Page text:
John Locke (1632-1704) was an English philosopher and physician, widely regarded as one of the most influential of Enlightenment thinkers and commonly known as the “Father of Liberalism”. He is often cited as the first to define the self through a continuity of consciousness.
Locke’s philosophy greatly affected the development of empiricism and its influence on the Age of Enlightenment, although his work had a greater impact in the United States than in Britain. His writings influenced Voltaire and Rousseau, many Scottish Enlightenment thinkers, as well as Thomas Jefferson. The latter famously cut out passages from Locke’s Two Treatises on Government when drafting the Declaration of Independence.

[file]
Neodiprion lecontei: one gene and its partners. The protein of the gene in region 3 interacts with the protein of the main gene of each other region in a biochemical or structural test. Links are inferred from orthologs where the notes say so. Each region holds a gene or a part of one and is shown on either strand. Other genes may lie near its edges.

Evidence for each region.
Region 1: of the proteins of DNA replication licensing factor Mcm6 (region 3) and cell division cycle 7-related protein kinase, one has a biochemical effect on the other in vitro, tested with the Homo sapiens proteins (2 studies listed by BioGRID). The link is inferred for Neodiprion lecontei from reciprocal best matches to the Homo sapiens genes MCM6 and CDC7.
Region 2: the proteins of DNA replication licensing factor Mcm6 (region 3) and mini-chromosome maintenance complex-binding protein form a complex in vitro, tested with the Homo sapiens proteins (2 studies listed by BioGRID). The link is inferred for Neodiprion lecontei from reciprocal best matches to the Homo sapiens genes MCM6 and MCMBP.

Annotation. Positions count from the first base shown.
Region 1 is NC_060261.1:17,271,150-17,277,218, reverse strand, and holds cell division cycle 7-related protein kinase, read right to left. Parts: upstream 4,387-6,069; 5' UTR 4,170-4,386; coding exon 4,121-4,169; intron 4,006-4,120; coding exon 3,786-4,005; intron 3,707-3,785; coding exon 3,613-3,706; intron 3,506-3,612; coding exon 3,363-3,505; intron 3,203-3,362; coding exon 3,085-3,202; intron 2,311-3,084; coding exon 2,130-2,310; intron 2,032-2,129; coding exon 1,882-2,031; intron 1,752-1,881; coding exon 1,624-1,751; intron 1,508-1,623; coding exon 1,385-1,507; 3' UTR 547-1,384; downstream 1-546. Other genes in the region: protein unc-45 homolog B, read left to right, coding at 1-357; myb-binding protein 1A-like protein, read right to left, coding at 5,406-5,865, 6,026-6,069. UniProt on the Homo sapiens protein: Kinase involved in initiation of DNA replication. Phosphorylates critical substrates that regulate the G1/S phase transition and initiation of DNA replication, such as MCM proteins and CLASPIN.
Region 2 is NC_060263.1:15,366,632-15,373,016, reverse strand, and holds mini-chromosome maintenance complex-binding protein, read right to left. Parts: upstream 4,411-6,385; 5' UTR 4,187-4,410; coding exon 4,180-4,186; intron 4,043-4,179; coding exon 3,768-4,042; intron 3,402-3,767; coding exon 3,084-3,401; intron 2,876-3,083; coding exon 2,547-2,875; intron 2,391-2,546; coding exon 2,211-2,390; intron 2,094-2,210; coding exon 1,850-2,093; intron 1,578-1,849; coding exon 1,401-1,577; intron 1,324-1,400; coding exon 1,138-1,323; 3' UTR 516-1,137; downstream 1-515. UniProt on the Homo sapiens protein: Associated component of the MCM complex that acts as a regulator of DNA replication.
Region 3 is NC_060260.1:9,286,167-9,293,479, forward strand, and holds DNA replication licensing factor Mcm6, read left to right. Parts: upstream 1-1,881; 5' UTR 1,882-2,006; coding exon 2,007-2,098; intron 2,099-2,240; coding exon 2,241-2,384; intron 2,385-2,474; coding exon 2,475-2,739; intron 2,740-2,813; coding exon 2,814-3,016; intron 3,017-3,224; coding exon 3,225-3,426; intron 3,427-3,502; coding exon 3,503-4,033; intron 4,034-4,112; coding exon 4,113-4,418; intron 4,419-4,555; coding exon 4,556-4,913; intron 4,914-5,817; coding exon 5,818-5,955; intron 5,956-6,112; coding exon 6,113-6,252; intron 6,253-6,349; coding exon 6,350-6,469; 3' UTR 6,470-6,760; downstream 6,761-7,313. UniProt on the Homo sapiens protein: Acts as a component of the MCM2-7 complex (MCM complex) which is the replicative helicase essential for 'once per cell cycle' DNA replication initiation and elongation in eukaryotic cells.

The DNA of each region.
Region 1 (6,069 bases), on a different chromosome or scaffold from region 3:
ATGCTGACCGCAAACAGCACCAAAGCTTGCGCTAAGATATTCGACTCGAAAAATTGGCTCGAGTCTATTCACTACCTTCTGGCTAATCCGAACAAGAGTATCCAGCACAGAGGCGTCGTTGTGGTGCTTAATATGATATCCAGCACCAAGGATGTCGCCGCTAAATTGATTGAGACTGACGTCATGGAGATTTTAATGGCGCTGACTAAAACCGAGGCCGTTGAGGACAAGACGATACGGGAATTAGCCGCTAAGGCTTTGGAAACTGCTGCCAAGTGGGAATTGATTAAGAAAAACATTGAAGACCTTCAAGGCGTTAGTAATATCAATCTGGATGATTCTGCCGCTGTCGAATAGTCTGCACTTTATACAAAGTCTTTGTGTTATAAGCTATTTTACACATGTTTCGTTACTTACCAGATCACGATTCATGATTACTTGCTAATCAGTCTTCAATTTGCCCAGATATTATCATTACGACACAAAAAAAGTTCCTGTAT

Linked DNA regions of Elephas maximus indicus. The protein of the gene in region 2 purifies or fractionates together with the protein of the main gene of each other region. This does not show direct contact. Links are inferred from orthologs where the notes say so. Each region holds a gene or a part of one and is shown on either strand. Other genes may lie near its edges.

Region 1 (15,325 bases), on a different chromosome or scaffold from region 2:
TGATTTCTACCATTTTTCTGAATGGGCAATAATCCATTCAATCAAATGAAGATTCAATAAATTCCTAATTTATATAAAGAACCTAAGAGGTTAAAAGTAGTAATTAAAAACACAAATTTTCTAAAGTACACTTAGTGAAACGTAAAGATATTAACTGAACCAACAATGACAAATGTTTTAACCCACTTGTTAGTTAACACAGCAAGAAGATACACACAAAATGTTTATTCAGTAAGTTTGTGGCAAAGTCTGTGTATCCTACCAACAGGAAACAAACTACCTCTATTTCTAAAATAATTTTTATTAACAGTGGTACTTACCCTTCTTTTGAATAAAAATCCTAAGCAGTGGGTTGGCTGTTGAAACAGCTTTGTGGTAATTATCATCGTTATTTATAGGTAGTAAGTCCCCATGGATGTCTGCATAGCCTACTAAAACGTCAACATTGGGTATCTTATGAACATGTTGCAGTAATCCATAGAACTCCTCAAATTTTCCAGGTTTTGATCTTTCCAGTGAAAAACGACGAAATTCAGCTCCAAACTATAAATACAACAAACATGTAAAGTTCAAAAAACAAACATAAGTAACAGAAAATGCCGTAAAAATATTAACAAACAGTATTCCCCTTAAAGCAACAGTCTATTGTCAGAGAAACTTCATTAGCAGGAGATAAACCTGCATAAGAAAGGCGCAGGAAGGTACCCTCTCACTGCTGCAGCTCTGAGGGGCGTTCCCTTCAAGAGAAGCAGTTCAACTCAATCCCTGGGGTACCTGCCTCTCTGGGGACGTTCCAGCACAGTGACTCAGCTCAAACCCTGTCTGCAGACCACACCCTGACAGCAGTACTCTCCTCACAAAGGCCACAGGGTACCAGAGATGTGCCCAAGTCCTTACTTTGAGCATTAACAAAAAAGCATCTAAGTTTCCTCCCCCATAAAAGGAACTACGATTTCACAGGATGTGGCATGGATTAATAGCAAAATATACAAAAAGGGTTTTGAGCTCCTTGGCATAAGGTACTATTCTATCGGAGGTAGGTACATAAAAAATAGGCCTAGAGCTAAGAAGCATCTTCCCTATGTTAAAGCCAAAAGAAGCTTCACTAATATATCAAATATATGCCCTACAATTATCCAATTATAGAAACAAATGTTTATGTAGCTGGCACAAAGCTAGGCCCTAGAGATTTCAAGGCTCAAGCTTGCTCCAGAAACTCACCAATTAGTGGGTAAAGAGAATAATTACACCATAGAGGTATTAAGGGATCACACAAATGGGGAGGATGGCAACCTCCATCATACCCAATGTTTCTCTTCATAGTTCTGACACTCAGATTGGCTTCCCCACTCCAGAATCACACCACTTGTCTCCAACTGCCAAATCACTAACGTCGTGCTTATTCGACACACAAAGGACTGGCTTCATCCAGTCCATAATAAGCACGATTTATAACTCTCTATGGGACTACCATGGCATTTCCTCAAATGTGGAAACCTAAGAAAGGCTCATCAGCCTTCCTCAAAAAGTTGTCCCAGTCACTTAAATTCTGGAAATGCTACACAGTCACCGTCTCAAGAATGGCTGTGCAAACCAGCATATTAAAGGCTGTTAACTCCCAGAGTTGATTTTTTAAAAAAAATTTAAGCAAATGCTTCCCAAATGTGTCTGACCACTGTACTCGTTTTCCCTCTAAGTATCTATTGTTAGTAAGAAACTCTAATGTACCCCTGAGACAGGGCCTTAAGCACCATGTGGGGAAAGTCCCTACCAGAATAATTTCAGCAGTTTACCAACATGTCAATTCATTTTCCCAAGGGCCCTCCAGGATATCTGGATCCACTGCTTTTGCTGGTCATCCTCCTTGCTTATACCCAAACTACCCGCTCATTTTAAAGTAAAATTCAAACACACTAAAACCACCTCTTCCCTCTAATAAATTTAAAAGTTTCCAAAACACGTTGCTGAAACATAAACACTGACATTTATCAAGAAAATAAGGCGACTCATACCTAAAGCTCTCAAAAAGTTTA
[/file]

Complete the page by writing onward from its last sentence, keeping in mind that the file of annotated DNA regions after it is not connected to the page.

Philosopher’s ideas about natural rights have been cited as a major inspiration for the American Declaration of Independence, Constitution and Bill of Rights. Locke’s philosophy is often called liberal rationalism because it featured a commitment to methodical skepticism and a defense of science against superstition and tradition.
His ideas were adopted by Voltaire and Rousseau during their respective visits to England in 1726 and 1728, respectively. Locke’s philosophical moves were followed by many other writers in France and elsewhere during this period, who developed them in their own writing. However, these ideas were not easily received by continental philosophers who followed Descartes’ model. Nor did they find favor with those who wrote after Hume, who developed a very different conception of personal identity that was based on his theory of causation rather than on some notion of continuity or substance.